Strong Personalities Skew Study Samples

Birds of a feather flock together -- right into scientists' nets

All pet owners will happily explain to you their dog or cat's character traits -- probably in far more detail than you ever wanted to know. But the idea of animal personality is not one that's been formally studied all that much.

A new study has classed a species of bird into groups of more and less aggressive males. Researchers gauged the response of male collared flycatchers to female birds, to a strange object, and to other males. They found that each type of individual displayed consistent behavior in each of these situations.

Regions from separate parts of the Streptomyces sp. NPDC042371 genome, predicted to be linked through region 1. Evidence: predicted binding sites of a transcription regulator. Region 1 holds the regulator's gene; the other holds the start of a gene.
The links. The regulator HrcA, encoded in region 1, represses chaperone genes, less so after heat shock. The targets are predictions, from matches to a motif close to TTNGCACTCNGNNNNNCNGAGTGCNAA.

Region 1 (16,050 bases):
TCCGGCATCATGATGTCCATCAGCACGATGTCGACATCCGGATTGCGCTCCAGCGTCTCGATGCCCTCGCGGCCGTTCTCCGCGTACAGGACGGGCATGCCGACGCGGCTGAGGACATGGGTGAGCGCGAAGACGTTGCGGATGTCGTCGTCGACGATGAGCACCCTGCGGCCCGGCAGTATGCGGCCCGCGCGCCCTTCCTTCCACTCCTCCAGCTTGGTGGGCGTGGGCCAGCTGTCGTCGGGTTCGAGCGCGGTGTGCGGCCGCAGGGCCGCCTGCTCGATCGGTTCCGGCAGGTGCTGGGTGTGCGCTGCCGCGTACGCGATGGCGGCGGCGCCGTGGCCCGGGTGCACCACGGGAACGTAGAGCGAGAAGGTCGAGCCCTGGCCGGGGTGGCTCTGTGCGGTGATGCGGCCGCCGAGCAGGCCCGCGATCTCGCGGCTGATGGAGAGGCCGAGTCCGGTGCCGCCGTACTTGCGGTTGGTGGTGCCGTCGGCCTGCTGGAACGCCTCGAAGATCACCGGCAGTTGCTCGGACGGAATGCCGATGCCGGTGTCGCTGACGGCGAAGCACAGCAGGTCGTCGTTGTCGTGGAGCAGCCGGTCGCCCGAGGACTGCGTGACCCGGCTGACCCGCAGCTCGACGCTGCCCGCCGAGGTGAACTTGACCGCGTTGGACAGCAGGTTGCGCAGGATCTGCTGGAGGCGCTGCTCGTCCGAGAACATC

Collared Flycatcher

Stefan Wehr (GNU Free Documentation License)

However, they also found that the birds more likely to take risks also were the ones most likely to be trapped -- and thus studied further -- raising important questions about the skewed sample set presented when researchers base their findings on animals caught in traps. It's kind of like when talk show hosts say "95 percent of 13-year olds (who responded to our online survey) are smoking pot!!!" -- leaving out the part about it really being 95 percent of the particular 20 teenagers who felt like responding to our survey.